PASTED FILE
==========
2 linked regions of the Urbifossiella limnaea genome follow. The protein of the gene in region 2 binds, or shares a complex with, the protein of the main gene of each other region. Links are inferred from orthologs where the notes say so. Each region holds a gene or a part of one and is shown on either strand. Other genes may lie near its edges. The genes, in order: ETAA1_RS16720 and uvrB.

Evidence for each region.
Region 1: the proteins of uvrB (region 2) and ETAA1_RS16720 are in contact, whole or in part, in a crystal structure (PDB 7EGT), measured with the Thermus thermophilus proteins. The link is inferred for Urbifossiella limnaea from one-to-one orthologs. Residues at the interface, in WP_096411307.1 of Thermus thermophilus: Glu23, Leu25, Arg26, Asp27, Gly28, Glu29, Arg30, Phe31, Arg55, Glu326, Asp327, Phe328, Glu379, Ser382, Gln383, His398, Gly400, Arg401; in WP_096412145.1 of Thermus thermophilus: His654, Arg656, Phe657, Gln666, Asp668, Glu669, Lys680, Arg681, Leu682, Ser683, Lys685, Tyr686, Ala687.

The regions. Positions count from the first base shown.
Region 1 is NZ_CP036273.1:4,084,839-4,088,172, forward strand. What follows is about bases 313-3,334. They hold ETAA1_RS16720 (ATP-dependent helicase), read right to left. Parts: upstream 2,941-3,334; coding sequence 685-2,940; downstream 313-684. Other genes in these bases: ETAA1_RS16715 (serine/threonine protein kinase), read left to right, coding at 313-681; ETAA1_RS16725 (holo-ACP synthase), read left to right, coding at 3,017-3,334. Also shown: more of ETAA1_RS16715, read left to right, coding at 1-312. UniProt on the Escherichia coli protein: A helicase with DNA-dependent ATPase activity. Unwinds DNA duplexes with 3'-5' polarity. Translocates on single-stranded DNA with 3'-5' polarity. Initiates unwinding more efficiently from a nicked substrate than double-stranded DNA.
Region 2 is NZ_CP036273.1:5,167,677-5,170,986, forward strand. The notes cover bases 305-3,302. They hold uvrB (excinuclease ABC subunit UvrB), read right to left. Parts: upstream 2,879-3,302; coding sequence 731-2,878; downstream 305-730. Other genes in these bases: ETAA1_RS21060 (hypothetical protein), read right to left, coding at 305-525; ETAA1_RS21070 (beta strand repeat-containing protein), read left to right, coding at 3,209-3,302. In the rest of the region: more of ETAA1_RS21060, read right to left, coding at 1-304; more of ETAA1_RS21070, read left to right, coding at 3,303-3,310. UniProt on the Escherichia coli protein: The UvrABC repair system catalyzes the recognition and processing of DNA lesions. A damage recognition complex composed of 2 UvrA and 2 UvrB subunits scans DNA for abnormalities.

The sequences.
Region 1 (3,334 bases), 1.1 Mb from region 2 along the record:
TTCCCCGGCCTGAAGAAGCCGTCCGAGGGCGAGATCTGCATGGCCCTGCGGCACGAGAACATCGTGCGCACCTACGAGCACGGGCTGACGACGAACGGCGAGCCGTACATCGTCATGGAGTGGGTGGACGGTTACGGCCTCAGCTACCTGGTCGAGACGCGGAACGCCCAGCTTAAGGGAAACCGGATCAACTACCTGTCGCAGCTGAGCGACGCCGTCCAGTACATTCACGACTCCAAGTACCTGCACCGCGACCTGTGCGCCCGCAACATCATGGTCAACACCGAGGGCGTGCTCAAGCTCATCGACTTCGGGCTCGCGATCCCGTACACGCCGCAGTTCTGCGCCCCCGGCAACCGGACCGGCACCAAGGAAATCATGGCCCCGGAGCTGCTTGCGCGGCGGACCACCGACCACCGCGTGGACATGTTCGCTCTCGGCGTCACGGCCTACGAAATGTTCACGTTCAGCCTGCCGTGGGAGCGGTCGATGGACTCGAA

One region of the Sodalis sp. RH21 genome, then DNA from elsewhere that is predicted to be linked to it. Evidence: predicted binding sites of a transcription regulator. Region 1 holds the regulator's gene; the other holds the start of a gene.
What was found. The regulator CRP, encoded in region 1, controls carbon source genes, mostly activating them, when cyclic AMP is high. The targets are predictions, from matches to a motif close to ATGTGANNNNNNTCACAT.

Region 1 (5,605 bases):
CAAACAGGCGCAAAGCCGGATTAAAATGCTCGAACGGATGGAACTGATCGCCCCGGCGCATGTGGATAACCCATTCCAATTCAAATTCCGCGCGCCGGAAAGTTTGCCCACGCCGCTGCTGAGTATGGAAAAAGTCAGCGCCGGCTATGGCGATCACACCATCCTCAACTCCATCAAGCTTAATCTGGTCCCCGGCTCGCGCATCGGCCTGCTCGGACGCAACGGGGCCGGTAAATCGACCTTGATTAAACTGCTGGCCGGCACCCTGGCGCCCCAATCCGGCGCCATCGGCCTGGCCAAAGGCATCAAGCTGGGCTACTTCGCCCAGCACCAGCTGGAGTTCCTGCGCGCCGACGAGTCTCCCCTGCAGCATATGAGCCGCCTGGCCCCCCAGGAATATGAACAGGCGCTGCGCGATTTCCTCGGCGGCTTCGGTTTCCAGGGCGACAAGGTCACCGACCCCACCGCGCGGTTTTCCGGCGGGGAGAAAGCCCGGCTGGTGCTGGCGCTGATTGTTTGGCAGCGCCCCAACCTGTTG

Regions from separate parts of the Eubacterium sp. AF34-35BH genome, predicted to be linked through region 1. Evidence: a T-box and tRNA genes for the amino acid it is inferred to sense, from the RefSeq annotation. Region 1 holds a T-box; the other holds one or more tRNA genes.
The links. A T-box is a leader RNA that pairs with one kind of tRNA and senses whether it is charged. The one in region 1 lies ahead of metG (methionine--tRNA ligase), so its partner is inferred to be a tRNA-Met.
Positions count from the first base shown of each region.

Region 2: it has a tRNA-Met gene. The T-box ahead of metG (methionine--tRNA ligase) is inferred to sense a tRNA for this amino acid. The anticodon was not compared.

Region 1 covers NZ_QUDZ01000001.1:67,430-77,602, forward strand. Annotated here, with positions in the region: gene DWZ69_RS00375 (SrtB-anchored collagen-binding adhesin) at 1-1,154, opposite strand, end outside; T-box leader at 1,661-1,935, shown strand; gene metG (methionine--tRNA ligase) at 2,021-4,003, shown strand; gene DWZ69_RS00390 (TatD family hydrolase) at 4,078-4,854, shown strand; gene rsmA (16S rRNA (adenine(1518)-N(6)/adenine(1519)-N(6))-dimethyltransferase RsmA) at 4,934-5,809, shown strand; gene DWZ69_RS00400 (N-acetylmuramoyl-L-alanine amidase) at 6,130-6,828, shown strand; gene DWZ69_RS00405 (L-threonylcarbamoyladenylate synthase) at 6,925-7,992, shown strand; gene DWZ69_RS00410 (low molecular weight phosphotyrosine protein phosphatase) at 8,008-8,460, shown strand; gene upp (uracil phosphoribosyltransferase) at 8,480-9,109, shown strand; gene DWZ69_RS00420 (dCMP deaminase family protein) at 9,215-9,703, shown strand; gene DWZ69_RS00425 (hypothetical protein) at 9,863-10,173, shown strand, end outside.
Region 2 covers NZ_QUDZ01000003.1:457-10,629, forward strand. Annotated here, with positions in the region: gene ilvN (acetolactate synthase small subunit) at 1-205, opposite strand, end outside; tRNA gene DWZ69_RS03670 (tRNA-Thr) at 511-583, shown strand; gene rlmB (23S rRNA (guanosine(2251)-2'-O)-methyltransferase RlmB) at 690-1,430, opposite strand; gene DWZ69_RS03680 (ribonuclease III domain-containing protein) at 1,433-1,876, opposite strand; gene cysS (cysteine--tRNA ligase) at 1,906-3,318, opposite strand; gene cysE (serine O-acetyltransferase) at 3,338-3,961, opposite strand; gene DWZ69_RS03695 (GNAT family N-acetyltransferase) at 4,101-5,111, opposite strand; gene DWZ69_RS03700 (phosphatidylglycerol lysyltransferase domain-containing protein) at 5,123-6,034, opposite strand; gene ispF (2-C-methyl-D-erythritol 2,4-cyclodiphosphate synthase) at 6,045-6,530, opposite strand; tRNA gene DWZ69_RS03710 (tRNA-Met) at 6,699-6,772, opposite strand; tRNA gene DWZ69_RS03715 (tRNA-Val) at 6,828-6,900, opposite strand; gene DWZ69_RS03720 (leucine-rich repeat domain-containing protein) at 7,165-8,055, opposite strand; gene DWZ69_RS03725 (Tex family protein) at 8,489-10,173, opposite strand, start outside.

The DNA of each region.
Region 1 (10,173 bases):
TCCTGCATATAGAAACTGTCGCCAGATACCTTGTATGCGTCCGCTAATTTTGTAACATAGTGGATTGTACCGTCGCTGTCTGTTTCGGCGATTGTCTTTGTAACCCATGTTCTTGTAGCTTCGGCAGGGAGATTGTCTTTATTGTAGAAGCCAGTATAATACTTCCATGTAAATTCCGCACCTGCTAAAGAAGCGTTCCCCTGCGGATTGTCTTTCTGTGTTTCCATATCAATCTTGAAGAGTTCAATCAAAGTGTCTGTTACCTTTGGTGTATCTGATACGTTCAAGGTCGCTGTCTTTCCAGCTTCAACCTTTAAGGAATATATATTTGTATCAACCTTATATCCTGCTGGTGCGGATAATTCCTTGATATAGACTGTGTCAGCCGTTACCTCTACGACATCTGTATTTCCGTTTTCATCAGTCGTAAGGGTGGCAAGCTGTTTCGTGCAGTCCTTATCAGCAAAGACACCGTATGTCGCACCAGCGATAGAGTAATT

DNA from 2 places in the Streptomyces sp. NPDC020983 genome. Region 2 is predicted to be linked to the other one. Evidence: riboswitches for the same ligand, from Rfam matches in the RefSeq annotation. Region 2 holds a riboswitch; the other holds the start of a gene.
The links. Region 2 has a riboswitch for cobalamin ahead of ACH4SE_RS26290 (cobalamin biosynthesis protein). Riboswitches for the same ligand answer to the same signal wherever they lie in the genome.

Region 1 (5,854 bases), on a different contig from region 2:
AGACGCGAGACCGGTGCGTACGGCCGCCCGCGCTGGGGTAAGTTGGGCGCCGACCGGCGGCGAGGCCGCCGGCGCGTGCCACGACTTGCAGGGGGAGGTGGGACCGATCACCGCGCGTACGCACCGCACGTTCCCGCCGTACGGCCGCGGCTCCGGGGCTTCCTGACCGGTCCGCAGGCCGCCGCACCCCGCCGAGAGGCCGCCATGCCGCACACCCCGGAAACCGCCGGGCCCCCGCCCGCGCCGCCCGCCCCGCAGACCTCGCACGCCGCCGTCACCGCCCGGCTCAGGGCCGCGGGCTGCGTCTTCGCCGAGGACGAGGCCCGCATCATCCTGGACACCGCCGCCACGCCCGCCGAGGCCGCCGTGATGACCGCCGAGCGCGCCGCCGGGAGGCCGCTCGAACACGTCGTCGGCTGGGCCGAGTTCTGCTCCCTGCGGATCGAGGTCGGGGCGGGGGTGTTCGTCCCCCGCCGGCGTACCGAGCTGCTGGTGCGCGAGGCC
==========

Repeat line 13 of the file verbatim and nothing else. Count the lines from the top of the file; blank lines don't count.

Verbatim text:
CAAACAGGCGCAAAGCCGGATTAAAATGCTCGAACGGATGGAACTGATCGCCCCGGCGCATGTGGATAACCCATTCCAATTCAAATTCCGCGCGCCGGAAAGTTTGCCCACGCCGCTGCTGAGTATGGAAAAAGTCAGCGCCGGCTATGGCGATCACACCATCCTCAACTCCATCAAGCTTAATCTGGTCCCCGGCTCGCGCATCGGCCTGCTCGGACGCAACGGGGCCGGTAAATCGACCTTGATTAAACTGCTGGCCGGCACCCTGGCGCCCCAATCCGGCGCCATCGGCCTGGCCAAAGGCATCAAGCTGGGCTACTTCGCCCAGCACCAGCTGGAGTTCCTGCGCGCCGACGAGTCTCCCCTGCAGCATATGAGCCGCCTGGCCCCCCAGGAATATGAACAGGCGCTGCGCGATTTCCTCGGCGGCTTCGGTTTCCAGGGCGACAAGGTCACCGACCCCACCGCGCGGTTTTCCGGCGGGGAGAAAGCCCGGCTGGTGCTGGCGCTGATTGTTTGGCAGCGCCCCAACCTGTTG